If there is electricity, this doesn’t mean you can turn on several powerful electrical appliances at once.

Zelenskiy also said in his nightly video address that the 6 million people still without power was half as many as in the immediate aftermath of the Russian assault on Wednesday.

The attacks caused the worst damage so far in the conflict, leaving millions of people with no light, water or heat even as temperatures fell below zero.

The national power grid operator, Ukrenergo, said several hours earlier that 30% of electricity supplies were still out, and asked people to cut back on their energy use.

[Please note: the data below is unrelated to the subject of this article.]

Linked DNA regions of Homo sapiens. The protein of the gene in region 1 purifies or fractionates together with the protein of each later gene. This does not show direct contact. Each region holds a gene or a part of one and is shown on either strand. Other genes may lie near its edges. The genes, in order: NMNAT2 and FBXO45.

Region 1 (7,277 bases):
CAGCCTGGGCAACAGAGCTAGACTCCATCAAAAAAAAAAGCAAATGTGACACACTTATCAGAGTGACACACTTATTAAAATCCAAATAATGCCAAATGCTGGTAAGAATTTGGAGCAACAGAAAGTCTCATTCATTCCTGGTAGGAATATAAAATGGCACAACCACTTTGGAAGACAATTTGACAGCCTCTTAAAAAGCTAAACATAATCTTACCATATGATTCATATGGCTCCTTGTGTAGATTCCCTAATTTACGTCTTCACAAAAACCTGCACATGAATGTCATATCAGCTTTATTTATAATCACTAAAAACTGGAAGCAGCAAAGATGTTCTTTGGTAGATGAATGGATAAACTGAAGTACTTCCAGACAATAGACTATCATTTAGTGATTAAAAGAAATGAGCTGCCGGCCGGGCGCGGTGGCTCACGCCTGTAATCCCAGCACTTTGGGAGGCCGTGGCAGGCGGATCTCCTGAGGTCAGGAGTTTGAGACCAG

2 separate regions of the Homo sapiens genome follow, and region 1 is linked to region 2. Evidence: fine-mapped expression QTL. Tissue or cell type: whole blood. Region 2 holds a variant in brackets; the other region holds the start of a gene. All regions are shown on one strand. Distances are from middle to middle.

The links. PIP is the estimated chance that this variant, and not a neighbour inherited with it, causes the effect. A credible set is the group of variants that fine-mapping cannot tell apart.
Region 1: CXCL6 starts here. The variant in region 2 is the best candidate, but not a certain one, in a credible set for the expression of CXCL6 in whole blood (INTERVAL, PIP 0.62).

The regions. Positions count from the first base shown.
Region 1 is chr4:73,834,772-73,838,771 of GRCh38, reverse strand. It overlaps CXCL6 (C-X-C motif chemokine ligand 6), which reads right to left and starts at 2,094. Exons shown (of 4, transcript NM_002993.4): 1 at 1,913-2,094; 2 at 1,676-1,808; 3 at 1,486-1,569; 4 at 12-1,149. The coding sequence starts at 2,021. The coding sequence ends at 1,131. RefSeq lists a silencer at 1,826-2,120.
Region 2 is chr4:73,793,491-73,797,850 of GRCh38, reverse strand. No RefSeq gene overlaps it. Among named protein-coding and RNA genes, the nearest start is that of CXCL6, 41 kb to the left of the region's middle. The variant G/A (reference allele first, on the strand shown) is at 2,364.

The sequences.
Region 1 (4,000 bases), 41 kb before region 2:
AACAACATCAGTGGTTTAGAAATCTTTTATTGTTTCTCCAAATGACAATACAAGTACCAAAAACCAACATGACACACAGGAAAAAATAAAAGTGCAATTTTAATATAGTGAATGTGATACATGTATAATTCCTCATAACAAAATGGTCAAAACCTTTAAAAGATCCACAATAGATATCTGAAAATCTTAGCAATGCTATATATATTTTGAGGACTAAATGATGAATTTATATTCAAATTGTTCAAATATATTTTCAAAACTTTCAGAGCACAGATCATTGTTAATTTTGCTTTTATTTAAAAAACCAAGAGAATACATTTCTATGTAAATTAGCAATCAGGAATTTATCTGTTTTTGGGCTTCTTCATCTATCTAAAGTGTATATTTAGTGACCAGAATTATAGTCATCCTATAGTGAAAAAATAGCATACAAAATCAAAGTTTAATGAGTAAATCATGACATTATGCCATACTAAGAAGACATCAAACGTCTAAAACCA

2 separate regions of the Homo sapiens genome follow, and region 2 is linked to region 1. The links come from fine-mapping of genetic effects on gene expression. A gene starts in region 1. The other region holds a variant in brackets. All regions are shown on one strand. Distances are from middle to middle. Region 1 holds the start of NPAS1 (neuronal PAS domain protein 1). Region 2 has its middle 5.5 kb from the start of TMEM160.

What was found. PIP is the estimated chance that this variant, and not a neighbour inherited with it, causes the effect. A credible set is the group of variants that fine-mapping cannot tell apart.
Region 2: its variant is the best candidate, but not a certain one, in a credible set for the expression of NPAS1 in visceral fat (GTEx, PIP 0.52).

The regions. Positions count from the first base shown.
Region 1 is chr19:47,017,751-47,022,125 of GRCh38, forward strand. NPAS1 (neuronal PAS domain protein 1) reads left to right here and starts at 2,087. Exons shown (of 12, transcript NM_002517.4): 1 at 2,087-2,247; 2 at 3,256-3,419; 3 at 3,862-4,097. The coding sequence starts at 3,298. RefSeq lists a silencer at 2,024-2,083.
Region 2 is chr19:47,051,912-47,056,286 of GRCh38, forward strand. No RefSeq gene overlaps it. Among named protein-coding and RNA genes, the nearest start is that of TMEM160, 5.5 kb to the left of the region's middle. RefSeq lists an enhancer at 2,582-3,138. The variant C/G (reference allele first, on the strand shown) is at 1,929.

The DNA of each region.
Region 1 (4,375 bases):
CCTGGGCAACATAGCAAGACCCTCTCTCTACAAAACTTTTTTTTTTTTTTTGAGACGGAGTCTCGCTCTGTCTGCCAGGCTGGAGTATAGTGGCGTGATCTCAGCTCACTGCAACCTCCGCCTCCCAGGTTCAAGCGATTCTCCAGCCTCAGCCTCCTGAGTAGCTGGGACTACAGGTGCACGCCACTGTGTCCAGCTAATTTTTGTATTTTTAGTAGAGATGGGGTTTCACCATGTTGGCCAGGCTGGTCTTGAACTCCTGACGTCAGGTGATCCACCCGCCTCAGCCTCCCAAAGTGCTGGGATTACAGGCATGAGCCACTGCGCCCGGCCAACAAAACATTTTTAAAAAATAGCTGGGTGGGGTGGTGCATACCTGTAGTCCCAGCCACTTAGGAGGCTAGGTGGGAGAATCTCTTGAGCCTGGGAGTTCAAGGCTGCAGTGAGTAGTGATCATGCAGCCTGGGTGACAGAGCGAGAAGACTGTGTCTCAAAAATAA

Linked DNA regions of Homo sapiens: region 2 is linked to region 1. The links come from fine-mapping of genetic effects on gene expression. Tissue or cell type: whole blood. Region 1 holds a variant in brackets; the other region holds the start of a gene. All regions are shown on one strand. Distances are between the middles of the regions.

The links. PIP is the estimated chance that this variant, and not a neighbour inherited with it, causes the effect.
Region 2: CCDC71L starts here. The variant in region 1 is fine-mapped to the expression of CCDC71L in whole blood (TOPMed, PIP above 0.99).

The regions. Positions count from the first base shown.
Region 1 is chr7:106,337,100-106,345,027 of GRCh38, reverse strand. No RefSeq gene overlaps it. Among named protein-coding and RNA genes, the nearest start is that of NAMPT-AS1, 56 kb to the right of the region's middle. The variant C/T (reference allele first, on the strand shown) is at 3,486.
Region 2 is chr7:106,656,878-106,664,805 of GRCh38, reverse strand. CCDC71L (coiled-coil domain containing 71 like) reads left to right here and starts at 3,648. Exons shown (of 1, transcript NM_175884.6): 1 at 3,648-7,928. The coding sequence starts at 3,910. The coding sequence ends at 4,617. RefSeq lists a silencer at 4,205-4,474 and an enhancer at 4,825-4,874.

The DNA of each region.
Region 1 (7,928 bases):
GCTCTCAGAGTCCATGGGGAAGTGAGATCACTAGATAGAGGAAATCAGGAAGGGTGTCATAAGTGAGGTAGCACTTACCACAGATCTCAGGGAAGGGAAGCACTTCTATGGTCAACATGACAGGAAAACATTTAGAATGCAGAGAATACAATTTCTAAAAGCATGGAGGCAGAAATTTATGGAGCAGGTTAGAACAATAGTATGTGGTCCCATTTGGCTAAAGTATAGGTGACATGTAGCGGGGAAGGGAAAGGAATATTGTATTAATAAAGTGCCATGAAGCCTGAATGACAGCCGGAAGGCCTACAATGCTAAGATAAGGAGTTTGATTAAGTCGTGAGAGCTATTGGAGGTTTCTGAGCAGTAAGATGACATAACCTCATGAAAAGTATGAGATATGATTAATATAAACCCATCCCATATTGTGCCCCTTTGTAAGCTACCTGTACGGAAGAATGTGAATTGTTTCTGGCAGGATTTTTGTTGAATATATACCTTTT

It said in a statement on Telegram:

Repairs crews are working around the clock.

People at a restaurant lit with candles in Lviv, Ukraine, amid a power outage
People at a restaurant lit with candles in Lviv, Ukraine, amid a power outage after Russian attacks on energy infrastructure.
Photograph: Mykola Tys/Sopa Images/Rex/Shutterstock

Russia probably firing missiles stripped of nuclear warheads, says UK

Russia’s stock of long-range missiles is so depleted that it is likely removing nuclear warheads from ageing nuclear cruise missiles and firing the unarmed rockets at Ukraine, the UK Ministry of Defence says.

Its latest intelligence update says imagery has shown the wreckage of an AS-15 Kent cruise missile – apparently shot down – that was designed in the 1980s “exclusively as a nuclear delivery system”.